He says that instead of focusing our attention on making the next generation of supercomputers simply use less power, he claims there also needs to be a focus on making very wise use of what power is available.

As Nitzberg said, “When I think about the future of computing, whether it’s GPUs, clouds, whatever, I see a lot of trends—the issue of power is no trend, this is an ongoing problem we’ll need to face. When I think of making the future generation of computers smarter, the computer scientist in me thinks about optimization and the environmental side of me thinks about power.”

Nitzberg puts this idea of wise power management over mere reduction in context, noting that there needs to be a way for operators of ultra-scale machines to reconsider what workloads they choose to run and when they do so. This might sound, on the surface, very simple—this idea of picking jobs wisely to maximize power and cost efficiency—but he argues that many systems need to be proven for funders as running at peak capacity. He sees this as a concept that might suit the funding powers that be in the short term, but over the long term, the costs of operating such systems will spiral out of control. Running at 99 percent capacity isn’t always necessary and sure isn’t cheap.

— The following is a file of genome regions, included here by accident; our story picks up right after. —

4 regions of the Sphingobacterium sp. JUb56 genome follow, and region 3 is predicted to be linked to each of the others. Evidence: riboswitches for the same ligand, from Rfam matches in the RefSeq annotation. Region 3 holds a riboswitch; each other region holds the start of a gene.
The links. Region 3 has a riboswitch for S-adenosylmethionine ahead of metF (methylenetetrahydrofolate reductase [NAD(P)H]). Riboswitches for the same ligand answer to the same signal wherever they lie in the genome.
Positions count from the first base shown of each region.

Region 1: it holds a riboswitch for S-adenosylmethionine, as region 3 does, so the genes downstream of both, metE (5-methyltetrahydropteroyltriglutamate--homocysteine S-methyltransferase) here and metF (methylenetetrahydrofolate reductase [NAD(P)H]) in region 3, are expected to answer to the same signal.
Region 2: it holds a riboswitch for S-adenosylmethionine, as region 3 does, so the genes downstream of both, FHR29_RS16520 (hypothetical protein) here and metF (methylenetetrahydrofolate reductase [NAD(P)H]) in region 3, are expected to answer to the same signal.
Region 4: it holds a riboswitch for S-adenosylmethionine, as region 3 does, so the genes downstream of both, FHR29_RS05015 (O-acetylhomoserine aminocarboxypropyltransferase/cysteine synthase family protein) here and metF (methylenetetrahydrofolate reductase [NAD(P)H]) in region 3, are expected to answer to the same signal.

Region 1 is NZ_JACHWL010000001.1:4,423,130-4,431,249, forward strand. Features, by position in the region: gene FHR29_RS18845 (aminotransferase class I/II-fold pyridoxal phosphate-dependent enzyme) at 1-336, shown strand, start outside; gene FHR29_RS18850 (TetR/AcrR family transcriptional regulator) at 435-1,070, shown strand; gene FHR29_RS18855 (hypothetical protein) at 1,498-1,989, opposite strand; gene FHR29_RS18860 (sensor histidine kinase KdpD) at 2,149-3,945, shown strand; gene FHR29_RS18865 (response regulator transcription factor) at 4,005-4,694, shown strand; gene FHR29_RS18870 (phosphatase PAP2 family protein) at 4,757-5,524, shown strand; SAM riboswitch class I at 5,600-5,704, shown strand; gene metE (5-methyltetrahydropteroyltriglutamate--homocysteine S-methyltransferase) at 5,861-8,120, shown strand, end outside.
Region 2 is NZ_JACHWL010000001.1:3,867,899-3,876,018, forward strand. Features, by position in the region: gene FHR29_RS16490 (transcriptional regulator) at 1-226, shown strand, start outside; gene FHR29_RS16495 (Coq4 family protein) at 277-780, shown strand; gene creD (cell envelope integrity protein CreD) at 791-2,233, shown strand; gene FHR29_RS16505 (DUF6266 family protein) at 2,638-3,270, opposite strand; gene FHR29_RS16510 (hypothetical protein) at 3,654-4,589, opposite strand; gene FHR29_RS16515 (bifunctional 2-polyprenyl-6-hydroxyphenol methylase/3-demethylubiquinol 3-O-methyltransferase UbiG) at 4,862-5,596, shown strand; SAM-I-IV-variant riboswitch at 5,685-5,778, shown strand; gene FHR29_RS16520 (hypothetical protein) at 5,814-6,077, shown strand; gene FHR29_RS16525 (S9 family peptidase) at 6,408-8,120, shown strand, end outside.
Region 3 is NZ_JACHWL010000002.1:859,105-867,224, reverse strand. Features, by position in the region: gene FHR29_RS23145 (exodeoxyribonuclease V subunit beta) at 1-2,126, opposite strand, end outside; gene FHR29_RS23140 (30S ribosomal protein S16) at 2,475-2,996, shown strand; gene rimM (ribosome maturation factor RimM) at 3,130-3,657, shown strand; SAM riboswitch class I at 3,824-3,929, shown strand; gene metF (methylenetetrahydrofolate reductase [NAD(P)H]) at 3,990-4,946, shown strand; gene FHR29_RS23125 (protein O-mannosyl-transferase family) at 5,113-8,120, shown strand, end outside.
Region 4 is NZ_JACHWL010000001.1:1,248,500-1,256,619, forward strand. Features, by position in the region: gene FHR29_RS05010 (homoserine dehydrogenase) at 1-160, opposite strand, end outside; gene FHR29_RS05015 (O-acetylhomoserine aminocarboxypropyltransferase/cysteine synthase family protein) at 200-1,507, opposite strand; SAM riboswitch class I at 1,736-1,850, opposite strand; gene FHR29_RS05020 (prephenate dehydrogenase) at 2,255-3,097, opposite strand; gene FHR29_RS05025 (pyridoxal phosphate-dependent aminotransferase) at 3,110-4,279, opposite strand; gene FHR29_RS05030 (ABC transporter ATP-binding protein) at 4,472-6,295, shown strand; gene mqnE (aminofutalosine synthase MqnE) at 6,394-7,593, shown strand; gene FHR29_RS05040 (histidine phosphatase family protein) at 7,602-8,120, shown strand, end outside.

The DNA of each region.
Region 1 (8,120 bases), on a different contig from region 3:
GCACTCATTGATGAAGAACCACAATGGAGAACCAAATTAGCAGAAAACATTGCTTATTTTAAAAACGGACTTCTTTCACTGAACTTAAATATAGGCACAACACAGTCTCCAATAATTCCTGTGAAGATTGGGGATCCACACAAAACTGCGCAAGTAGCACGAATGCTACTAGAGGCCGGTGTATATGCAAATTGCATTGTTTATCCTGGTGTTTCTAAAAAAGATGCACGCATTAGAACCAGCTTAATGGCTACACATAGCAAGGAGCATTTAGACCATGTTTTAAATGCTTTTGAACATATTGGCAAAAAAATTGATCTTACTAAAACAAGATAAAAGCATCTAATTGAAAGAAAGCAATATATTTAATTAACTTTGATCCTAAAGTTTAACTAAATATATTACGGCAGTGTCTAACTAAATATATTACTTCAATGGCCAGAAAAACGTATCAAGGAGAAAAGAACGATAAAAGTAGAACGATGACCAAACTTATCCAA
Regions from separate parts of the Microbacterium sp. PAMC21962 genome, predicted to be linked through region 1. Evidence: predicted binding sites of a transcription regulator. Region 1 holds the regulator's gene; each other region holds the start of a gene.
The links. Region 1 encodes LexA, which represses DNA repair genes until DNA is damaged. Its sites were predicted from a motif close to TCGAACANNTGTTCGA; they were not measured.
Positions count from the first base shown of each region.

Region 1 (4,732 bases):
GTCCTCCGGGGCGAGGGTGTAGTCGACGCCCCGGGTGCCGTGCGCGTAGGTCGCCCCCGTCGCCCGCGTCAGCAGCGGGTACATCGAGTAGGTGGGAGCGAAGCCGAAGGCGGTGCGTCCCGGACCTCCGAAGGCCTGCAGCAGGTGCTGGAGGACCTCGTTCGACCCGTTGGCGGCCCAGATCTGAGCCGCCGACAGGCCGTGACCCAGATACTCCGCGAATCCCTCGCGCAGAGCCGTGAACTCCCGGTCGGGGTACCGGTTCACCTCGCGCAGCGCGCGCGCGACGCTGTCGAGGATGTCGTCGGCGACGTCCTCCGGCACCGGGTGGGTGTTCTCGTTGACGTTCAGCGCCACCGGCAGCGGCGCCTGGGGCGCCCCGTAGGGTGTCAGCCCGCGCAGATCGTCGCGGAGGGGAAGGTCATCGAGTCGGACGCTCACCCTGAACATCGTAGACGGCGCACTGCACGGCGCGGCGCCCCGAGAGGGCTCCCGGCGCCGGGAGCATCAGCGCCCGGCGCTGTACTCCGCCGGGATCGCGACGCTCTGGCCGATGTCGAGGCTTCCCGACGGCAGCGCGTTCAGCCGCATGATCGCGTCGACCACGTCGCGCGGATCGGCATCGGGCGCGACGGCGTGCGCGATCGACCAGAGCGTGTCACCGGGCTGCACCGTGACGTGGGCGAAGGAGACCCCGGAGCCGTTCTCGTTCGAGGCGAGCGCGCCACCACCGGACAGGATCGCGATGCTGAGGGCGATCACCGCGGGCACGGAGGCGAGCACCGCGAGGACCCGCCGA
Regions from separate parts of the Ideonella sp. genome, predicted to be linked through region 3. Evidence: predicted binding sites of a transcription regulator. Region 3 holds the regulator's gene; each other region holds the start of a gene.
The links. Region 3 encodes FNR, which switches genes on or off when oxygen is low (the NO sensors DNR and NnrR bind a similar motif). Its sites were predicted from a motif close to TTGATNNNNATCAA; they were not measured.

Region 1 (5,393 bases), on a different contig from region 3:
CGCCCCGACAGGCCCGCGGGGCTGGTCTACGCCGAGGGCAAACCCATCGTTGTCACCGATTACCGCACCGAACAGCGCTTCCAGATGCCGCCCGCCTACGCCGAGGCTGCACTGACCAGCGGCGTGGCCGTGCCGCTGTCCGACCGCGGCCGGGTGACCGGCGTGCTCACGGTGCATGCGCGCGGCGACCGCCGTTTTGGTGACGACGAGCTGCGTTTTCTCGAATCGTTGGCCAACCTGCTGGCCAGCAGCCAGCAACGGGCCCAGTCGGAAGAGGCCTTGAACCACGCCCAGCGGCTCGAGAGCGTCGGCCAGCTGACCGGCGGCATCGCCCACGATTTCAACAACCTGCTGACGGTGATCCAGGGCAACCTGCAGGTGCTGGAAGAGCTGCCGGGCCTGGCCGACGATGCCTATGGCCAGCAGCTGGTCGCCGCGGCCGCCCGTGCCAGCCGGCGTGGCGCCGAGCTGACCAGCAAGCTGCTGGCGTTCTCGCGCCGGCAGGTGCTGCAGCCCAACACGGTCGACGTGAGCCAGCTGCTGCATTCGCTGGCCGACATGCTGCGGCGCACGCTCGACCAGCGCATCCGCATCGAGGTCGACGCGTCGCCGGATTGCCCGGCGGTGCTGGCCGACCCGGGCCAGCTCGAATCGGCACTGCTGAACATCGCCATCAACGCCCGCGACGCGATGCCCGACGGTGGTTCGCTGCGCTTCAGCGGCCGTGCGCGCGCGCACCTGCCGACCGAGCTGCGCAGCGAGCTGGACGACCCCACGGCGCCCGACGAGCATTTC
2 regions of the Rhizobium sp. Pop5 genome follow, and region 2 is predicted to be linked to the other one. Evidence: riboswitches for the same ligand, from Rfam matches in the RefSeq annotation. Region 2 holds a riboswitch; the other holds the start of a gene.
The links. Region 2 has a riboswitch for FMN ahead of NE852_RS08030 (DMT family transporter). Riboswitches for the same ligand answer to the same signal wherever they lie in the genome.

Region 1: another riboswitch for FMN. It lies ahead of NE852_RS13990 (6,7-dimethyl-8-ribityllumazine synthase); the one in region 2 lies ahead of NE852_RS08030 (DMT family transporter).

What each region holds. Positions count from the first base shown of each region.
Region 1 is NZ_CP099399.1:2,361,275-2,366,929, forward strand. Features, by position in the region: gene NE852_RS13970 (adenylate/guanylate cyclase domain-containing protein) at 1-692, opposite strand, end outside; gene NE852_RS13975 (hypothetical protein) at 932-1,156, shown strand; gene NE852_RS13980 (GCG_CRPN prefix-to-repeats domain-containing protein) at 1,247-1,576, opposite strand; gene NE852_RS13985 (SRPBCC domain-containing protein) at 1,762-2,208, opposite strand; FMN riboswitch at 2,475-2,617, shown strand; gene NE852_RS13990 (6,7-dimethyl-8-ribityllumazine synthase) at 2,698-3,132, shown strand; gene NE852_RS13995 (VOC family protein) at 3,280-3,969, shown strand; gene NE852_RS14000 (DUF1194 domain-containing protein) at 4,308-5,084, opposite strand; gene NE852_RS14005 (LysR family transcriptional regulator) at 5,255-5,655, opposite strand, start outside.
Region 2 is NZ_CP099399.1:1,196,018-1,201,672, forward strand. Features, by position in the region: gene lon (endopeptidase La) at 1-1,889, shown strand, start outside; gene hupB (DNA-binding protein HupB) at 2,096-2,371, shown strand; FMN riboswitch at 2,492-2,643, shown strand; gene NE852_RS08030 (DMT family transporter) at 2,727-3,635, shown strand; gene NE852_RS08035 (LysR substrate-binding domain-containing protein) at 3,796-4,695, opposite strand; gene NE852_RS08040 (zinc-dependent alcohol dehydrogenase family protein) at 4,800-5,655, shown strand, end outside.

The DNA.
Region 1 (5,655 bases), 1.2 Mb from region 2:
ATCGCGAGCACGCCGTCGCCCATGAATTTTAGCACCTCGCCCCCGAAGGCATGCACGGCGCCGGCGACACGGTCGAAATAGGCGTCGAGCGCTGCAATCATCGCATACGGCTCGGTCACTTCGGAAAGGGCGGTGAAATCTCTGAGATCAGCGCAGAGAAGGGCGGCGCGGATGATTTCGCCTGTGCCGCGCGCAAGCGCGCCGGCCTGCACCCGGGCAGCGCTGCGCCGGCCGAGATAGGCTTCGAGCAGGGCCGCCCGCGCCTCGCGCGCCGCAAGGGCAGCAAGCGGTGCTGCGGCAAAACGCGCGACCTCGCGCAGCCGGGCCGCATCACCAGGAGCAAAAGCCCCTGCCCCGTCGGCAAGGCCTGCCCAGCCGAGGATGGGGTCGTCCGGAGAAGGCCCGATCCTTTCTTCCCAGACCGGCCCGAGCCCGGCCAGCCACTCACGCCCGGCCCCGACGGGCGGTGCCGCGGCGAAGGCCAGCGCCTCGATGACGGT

Many HPC management software layers provide energy-aware features. For example, Nitzberg described the “Green Provisioning” feature in their PBS Professional product. This, like Platform Computing’s Dynamic Power Optimizer, uses sophisticated monitoring tools that shut down, restart, and reroute according to temperature and other factors in large data center enviornments. According to PBS Works, this solution was “validated by several large-scale customers and has lowered their energy use by up to 20 percent.”

Louis Westby from Platform Computing told us, “There is already a lot out there to help users power up an down, but there are innovations missing in a lot of those solutions. Temperature level monitoring across an entire data center at that scale to ensure there is a steady influx of power and management of heat are, of course, very important when it’s at [exascale].”

Platform Computing, Bright Computing and PBS Works already have power management solutions available that power down systems according to fault detection and they also manage data center temperatures to reroute workloads according to these readings. Open source solutions are also trying to keep pace but as Nitzberg told us, there is no way that the open source solutions available are able to keep pace with the many demands that will come at exascale.

Platform’s Westby said that their solutions on power management are very similar to that of PBS and indeed, as Nitzberg noted, there are still innovations to be made before any workload suite would be ready to tackle the challenges of exascale. Westby noted that they have an eye on the future in terms of smart energy management. She says that one area that affects energy consumption is making sure that the system is able to intelligently handle temperature fluctuations and focus on fail-proof failover mechanisms.